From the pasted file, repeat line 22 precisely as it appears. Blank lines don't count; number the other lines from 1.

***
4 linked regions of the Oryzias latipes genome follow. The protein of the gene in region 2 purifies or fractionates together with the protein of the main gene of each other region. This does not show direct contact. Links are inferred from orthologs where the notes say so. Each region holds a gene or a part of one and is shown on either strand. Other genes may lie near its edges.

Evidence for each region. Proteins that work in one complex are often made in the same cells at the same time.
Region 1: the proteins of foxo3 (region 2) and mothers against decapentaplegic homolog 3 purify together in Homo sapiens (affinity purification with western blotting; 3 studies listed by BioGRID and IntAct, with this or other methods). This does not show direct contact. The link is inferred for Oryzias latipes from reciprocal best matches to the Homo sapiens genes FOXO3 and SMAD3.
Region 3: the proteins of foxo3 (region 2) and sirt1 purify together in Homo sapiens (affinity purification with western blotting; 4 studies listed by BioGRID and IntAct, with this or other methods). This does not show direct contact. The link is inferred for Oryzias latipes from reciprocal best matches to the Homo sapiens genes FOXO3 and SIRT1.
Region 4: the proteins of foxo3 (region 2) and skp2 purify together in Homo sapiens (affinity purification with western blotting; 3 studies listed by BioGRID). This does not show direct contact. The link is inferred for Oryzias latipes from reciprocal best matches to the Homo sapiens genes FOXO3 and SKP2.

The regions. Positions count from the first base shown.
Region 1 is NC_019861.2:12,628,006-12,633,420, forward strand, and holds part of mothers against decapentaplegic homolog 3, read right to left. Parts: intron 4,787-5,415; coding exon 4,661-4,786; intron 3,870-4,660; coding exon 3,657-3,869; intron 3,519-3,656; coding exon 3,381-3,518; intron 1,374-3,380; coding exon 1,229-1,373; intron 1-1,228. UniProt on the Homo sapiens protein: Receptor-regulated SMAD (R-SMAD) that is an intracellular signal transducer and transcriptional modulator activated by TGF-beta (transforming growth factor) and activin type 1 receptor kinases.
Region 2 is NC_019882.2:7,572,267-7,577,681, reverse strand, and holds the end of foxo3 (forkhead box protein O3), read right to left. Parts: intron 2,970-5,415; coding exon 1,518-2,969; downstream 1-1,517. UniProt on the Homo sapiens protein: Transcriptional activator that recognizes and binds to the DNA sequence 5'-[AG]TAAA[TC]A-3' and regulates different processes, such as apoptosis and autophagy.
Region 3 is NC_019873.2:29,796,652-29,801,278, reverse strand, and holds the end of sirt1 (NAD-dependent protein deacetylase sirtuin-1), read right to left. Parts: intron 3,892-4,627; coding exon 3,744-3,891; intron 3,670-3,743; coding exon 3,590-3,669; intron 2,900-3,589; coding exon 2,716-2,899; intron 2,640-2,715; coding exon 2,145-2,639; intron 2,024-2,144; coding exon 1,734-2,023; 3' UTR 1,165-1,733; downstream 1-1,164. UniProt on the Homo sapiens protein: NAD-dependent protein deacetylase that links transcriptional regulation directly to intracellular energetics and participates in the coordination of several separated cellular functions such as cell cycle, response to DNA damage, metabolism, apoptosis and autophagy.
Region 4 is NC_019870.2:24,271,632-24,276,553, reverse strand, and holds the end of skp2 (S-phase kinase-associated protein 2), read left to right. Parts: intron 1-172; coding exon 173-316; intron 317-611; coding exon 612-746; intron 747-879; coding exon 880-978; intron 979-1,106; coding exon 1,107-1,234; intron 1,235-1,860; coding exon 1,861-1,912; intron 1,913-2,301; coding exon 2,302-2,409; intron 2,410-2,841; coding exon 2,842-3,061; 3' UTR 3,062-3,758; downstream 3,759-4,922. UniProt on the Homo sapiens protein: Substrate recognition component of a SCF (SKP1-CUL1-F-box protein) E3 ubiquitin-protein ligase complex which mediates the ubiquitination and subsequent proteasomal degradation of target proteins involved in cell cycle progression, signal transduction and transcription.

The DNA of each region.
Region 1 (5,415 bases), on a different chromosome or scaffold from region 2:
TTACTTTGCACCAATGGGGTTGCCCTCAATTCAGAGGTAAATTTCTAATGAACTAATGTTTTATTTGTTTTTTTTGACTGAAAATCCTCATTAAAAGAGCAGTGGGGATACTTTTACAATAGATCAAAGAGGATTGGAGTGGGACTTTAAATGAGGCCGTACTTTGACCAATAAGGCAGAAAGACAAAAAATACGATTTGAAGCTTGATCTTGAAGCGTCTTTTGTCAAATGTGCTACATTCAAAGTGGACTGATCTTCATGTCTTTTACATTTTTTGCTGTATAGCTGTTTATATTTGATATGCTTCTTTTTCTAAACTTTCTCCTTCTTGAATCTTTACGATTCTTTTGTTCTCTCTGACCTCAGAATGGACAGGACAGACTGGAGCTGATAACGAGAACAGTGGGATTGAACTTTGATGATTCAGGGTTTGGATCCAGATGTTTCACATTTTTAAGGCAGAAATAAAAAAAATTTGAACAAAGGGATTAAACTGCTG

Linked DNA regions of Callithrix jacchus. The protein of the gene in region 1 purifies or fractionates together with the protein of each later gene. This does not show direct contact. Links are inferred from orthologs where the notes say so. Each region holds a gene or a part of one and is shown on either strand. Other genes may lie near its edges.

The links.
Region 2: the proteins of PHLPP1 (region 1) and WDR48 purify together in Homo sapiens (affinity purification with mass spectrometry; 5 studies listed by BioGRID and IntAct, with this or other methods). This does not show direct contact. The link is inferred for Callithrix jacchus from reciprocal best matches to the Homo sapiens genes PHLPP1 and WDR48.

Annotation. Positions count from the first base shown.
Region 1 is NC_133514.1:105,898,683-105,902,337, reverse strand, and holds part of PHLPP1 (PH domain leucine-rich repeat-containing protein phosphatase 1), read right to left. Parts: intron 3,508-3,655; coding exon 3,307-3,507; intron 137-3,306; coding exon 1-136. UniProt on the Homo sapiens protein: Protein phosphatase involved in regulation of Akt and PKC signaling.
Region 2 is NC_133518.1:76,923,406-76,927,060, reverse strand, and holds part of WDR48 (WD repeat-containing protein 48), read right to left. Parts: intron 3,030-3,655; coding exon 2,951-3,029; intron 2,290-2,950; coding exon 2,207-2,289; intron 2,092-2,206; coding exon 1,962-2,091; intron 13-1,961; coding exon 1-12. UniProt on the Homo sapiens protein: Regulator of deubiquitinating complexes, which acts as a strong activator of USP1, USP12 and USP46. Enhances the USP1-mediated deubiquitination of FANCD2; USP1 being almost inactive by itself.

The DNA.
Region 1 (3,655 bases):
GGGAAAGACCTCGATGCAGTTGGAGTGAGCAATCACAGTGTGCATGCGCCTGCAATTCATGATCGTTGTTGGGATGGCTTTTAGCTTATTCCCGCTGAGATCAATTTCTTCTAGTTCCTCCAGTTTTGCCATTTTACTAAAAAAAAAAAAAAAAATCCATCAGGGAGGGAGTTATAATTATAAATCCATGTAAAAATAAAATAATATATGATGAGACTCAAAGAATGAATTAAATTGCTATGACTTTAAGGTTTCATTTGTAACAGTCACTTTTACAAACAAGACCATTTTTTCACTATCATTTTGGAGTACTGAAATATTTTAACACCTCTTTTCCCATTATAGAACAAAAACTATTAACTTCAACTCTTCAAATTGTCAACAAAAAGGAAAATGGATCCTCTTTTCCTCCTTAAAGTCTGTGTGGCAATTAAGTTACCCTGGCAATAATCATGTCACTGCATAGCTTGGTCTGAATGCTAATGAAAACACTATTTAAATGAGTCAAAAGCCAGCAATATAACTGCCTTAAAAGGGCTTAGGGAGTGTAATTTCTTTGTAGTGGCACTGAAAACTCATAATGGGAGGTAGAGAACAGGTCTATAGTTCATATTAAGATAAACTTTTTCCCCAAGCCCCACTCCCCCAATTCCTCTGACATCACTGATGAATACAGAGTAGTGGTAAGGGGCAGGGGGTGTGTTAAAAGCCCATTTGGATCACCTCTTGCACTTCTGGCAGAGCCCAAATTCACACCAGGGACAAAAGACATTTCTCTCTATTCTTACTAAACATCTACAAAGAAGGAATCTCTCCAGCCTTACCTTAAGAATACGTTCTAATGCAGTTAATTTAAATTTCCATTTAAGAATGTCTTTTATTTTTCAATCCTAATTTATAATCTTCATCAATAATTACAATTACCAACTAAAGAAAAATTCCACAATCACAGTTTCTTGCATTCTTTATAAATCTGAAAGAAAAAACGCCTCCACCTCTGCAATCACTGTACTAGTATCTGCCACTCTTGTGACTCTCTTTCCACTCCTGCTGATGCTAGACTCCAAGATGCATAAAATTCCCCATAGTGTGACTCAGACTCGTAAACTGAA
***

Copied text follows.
GGGAAAGACCTCGATGCAGTTGGAGTGAGCAATCACAGTGTGCATGCGCCTGCAATTCATGATCGTTGTTGGGATGGCTTTTAGCTTATTCCCGCTGAGATCAATTTCTTCTAGTTCCTCCAGTTTTGCCATTTTACTAAAAAAAAAAAAAAAAATCCATCAGGGAGGGAGTTATAATTATAAATCCATGTAAAAATAAAATAATATATGATGAGACTCAAAGAATGAATTAAATTGCTATGACTTTAAGGTTTCATTTGTAACAGTCACTTTTACAAACAAGACCATTTTTTCACTATCATTTTGGAGTACTGAAATATTTTAACACCTCTTTTCCCATTATAGAACAAAAACTATTAACTTCAACTCTTCAAATTGTCAACAAAAAGGAAAATGGATCCTCTTTTCCTCCTTAAAGTCTGTGTGGCAATTAAGTTACCCTGGCAATAATCATGTCACTGCATAGCTTGGTCTGAATGCTAATGAAAACACTATTTAAATGAGTCAAAAGCCAGCAATATAACTGCCTTAAAAGGGCTTAGGGAGTGTAATTTCTTTGTAGTGGCACTGAAAACTCATAATGGGAGGTAGAGAACAGGTCTATAGTTCATATTAAGATAAACTTTTTCCCCAAGCCCCACTCCCCCAATTCCTCTGACATCACTGATGAATACAGAGTAGTGGTAAGGGGCAGGGGGTGTGTTAAAAGCCCATTTGGATCACCTCTTGCACTTCTGGCAGAGCCCAAATTCACACCAGGGACAAAAGACATTTCTCTCTATTCTTACTAAACATCTACAAAGAAGGAATCTCTCCAGCCTTACCTTAAGAATACGTTCTAATGCAGTTAATTTAAATTTCCATTTAAGAATGTCTTTTATTTTTCAATCCTAATTTATAATCTTCATCAATAATTACAATTACCAACTAAAGAAAAATTCCACAATCACAGTTTCTTGCATTCTTTATAAATCTGAAAGAAAAAACGCCTCCACCTCTGCAATCACTGTACTAGTATCTGCCACTCTTGTGACTCTCTTTCCACTCCTGCTGATGCTAGACTCCAAGATGCATAAAATTCCCCATAGTGTGACTCAGACTCGTAAACTGAA